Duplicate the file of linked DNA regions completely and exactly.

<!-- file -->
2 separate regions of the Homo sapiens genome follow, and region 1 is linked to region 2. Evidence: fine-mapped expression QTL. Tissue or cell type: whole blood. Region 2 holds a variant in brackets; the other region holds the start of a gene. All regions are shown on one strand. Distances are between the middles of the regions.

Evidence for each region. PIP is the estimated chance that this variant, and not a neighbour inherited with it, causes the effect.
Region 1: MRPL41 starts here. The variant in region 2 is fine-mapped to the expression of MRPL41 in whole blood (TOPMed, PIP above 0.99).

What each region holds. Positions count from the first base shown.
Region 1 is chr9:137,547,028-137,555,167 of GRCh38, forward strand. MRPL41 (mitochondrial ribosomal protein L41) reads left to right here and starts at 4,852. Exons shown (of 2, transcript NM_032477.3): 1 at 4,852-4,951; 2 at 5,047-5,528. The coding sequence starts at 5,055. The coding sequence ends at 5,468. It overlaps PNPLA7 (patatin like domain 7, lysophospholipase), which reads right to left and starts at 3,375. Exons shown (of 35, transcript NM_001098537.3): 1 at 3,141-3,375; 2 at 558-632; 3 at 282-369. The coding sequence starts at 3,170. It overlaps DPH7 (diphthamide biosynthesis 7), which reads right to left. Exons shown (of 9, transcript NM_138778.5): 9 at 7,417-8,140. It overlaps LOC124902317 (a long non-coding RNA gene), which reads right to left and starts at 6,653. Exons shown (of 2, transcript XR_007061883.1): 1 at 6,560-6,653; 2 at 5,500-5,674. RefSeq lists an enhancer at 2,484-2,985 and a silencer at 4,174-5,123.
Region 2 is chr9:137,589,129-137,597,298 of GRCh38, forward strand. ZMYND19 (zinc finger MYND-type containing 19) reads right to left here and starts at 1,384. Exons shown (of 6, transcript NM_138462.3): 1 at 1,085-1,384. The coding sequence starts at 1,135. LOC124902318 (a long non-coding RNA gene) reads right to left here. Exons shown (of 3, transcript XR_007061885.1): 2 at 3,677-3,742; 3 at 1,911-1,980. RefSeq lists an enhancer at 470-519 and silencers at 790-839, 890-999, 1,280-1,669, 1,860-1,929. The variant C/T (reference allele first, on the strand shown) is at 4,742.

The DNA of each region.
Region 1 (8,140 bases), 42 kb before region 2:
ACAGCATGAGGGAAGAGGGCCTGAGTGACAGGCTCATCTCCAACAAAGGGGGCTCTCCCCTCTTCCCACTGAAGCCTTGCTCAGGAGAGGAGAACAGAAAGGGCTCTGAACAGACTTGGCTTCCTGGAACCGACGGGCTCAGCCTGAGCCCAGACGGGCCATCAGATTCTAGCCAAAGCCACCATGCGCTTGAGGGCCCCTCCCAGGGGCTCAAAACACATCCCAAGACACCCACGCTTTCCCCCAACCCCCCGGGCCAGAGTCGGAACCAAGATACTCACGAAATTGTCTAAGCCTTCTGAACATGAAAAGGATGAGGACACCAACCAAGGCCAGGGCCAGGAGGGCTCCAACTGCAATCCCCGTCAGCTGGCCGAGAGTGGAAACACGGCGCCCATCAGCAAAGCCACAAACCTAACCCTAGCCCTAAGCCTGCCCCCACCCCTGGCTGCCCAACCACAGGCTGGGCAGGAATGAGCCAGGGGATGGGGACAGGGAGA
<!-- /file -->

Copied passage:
2 separate regions of the Homo sapiens genome follow, and region 1 is linked to region 2. Evidence: fine-mapped expression QTL. Tissue or cell type: whole blood. Region 2 holds a variant in brackets; the other region holds the start of a gene. All regions are shown on one strand. Distances are between the middles of the regions.

Evidence for each region. PIP is the estimated chance that this variant, and not a neighbour inherited with it, causes the effect.
Region 1: MRPL41 starts here. The variant in region 2 is fine-mapped to the expression of MRPL41 in whole blood (TOPMed, PIP above 0.99).

What each region holds. Positions count from the first base shown.
Region 1 is chr9:137,547,028-137,555,167 of GRCh38, forward strand. MRPL41 (mitochondrial ribosomal protein L41) reads left to right here and starts at 4,852. Exons shown (of 2, transcript NM_032477.3): 1 at 4,852-4,951; 2 at 5,047-5,528. The coding sequence starts at 5,055. The coding sequence ends at 5,468. It overlaps PNPLA7 (patatin like domain 7, lysophospholipase), which reads right to left and starts at 3,375. Exons shown (of 35, transcript NM_001098537.3): 1 at 3,141-3,375; 2 at 558-632; 3 at 282-369. The coding sequence starts at 3,170. It overlaps DPH7 (diphthamide biosynthesis 7), which reads right to left. Exons shown (of 9, transcript NM_138778.5): 9 at 7,417-8,140. It overlaps LOC124902317 (a long non-coding RNA gene), which reads right to left and starts at 6,653. Exons shown (of 2, transcript XR_007061883.1): 1 at 6,560-6,653; 2 at 5,500-5,674. RefSeq lists an enhancer at 2,484-2,985 and a silencer at 4,174-5,123.
Region 2 is chr9:137,589,129-137,597,298 of GRCh38, forward strand. ZMYND19 (zinc finger MYND-type containing 19) reads right to left here and starts at 1,384. Exons shown (of 6, transcript NM_138462.3): 1 at 1,085-1,384. The coding sequence starts at 1,135. LOC124902318 (a long non-coding RNA gene) reads right to left here. Exons shown (of 3, transcript XR_007061885.1): 2 at 3,677-3,742; 3 at 1,911-1,980. RefSeq lists an enhancer at 470-519 and silencers at 790-839, 890-999, 1,280-1,669, 1,860-1,929. The variant C/T (reference allele first, on the strand shown) is at 4,742.

The DNA of each region.
Region 1 (8,140 bases), 42 kb before region 2:
ACAGCATGAGGGAAGAGGGCCTGAGTGACAGGCTCATCTCCAACAAAGGGGGCTCTCCCCTCTTCCCACTGAAGCCTTGCTCAGGAGAGGAGAACAGAAAGGGCTCTGAACAGACTTGGCTTCCTGGAACCGACGGGCTCAGCCTGAGCCCAGACGGGCCATCAGATTCTAGCCAAAGCCACCATGCGCTTGAGGGCCCCTCCCAGGGGCTCAAAACACATCCCAAGACACCCACGCTTTCCCCCAACCCCCCGGGCCAGAGTCGGAACCAAGATACTCACGAAATTGTCTAAGCCTTCTGAACATGAAAAGGATGAGGACACCAACCAAGGCCAGGGCCAGGAGGGCTCCAACTGCAATCCCCGTCAGCTGGCCGAGAGTGGAAACACGGCGCCCATCAGCAAAGCCACAAACCTAACCCTAGCCCTAAGCCTGCCCCCACCCCTGGCTGCCCAACCACAGGCTGGGCAGGAATGAGCCAGGGGATGGGGACAGGGAGA